Budgeting…. No wonder the government is trillions in debt and 61 percent of American adults don’t keep a budget. However, those who do keep a budget have the power to build their own financial futures. Being burdened by debt or a failing company sucks even more than budgeting. By breaking down your assets and liabilities and understanding the what, why, and how of creating a budget, you can gain control of your business and feel a new level of empowerment, not to mention a tangible boost in your company’s bottom line. This article will outline not only the why, but the what and the how of increasing your company’s revenue by applying simple budgeting tactics.

What is budgeting?

Budgeting for your business means taking a hard look at your financial inputs and outputs in order to decide how you will allocate funds. By systematically predetermining how your company will spend, you can prepare for the future and help your company stay in economic shape, avoiding overspend and hitting revenue targets.

Looking to the future, you can estimate profits and plan how you will spend that estimated revenue. This budget should both outline and determine every business expenditure you make. There are three components to every business budget:

  1. Revenue: how much total money your business brings in from all sources. A budget involves predicting future revenue.
  2. Total costs/expenses: All the money you spend to run your business and generate revenue. There are three parts to costs and expenses:
    • Fixed costs: monthly costs that do not change amount (ex. rent)
    • Variable costs: costs that change from time to time or by season, these are less predictable (ex. materials to make your product)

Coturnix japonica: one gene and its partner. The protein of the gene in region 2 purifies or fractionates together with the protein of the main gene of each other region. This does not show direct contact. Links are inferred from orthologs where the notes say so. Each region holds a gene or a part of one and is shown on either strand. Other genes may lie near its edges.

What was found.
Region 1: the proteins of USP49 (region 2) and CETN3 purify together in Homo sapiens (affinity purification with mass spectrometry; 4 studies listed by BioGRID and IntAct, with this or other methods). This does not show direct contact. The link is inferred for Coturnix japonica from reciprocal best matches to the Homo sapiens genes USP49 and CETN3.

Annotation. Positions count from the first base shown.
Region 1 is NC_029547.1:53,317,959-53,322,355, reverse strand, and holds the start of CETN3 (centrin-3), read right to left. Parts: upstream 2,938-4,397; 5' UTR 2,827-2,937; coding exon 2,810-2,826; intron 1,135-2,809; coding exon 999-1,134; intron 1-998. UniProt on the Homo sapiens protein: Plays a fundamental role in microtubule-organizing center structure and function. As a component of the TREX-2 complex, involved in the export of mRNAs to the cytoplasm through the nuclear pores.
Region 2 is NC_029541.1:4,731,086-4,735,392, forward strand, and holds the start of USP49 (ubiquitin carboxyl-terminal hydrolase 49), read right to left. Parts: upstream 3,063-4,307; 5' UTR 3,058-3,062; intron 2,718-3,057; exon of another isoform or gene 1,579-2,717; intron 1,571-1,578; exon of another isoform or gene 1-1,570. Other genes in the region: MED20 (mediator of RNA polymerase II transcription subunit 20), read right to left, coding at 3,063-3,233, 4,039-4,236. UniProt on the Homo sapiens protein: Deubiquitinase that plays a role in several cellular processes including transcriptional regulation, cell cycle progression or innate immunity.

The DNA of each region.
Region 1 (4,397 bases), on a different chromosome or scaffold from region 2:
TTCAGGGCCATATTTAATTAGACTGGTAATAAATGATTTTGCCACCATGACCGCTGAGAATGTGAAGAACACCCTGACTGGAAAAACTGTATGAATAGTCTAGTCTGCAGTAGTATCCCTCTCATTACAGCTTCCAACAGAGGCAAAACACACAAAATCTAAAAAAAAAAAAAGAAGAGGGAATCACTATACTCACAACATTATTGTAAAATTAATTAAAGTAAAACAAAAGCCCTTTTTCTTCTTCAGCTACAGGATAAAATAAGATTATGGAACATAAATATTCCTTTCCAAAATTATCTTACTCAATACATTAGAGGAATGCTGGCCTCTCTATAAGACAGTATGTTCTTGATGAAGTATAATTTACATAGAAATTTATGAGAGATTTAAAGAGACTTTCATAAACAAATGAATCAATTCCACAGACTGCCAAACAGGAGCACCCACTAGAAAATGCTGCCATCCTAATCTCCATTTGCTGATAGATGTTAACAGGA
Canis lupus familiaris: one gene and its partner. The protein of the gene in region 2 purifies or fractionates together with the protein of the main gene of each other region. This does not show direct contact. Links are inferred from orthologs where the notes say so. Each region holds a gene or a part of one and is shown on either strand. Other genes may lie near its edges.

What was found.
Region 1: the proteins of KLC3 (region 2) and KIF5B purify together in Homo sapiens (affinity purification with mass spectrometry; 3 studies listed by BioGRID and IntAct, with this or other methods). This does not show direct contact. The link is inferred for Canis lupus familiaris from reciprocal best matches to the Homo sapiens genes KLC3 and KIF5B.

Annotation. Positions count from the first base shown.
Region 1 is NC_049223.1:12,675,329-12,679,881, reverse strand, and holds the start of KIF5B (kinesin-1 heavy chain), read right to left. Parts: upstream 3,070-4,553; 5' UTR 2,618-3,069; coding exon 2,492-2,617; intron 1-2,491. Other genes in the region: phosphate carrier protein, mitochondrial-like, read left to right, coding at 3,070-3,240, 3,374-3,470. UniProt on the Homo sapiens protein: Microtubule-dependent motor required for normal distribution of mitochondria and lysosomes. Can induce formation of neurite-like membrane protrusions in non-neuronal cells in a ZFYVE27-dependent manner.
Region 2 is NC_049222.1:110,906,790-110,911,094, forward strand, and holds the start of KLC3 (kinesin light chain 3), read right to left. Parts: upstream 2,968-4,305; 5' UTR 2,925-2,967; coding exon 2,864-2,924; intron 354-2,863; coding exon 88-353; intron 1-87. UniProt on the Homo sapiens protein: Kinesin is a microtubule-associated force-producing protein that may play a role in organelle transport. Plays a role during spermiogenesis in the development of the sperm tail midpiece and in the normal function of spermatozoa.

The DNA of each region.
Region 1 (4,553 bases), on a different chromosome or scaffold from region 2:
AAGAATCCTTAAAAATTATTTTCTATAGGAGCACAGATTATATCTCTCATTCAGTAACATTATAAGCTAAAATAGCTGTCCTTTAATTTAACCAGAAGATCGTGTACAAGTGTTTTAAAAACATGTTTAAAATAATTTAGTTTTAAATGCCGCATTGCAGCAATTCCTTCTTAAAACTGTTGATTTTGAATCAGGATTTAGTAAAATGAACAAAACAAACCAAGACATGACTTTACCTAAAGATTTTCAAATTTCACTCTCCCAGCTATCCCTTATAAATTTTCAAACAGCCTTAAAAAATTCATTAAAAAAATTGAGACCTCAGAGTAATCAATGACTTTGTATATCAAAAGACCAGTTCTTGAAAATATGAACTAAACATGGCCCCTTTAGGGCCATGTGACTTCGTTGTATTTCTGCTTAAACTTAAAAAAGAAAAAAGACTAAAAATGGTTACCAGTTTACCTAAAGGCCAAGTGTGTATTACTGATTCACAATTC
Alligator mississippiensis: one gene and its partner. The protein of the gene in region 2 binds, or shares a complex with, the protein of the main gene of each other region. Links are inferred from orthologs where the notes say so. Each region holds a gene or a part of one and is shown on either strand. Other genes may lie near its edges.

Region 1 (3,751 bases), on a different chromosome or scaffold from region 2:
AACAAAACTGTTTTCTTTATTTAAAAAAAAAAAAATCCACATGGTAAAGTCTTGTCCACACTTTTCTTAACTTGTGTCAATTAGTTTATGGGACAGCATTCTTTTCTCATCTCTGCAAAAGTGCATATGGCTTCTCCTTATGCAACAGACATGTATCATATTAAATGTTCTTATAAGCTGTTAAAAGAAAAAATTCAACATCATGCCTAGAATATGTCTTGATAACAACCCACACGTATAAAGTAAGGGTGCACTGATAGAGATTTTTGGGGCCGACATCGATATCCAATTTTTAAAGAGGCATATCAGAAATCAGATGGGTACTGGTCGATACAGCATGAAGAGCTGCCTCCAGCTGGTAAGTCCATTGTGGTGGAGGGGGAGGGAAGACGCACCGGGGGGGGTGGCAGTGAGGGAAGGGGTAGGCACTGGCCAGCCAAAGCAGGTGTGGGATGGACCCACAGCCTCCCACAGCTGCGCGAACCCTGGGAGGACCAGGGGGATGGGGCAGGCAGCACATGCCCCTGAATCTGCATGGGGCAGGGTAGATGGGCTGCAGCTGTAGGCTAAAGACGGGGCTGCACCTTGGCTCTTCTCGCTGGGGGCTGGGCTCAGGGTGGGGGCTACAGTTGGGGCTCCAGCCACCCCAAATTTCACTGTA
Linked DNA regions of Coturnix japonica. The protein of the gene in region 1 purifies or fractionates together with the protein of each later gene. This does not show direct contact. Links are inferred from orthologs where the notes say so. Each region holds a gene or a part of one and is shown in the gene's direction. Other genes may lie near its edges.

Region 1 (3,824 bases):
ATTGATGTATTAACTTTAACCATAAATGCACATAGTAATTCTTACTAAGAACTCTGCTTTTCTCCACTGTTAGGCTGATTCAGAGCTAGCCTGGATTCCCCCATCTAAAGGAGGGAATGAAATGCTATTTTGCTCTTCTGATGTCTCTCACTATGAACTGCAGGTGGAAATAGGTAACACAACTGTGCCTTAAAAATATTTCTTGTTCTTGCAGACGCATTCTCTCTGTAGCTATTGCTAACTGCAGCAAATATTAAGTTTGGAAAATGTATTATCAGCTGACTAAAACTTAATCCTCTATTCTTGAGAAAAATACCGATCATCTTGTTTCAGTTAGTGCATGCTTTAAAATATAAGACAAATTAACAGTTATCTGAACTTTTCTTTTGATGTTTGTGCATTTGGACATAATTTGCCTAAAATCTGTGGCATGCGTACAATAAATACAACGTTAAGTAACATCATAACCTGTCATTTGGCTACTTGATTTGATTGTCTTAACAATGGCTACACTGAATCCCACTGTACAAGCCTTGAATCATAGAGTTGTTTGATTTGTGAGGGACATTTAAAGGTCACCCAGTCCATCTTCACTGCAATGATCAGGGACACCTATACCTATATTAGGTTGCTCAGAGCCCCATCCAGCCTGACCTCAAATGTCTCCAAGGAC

• Semi-variable costs: costs that may be constant for some time but fluctuate depending on changes in the company. (ex. salaries)
  3. Profits: Profits=Revenue-Costs. Plan your budget so that costs are always less than revenue in order to turn a profit.

Three major types of budgets exist in business:

  1. Whole-business budget: This type of budget includes all aspects of a company, even if they are divided into different self-sufficient divisions. A whole-business budget helps you analyze the profit potential of the entire company.
  2. Enterprise Budget: With this type of budget, business owners or financial planners can identify revenue and expenses segmented by each division. This type of budget is used to decide where to allot funds based on the divisions within a company.
  3. Partial Budget: The futurist of budgeting, partial budgeting means applying different variables to your current budget and projecting the outcome of these changes. Partial budgets allow business owners to predict for the future of their companies.

Why do I need to budget?

Benjamin Franklin famously taught, “When you fail to plan, you plan to fail.” When businesses fail to plan a budget, they plan to fail financially. On average, companies who don’t budget spend 25 percent more each year than companies of the same size who do budget.

Budgeting is the starting block for business success. It lays the groundwork for success in the future by showing business owners and financial planners the facts and figures that will total their success. Budgeting allows business owners to think ahead and set meaningful and strategic goals based on their previous progress. Budgeting allows business owners to more correctly project profit and set growth goals. So why aren’t you budgeting? Whatever stage you start at, it informs intelligent actions. If you’re a startup, budgeting allows you to calculate runway to profitability. If you’re a small business, it helps determine at what rate you should scale. At mid and enterprise level, it helps leadership and finance set and hit goals to target and minimize waste within the organization.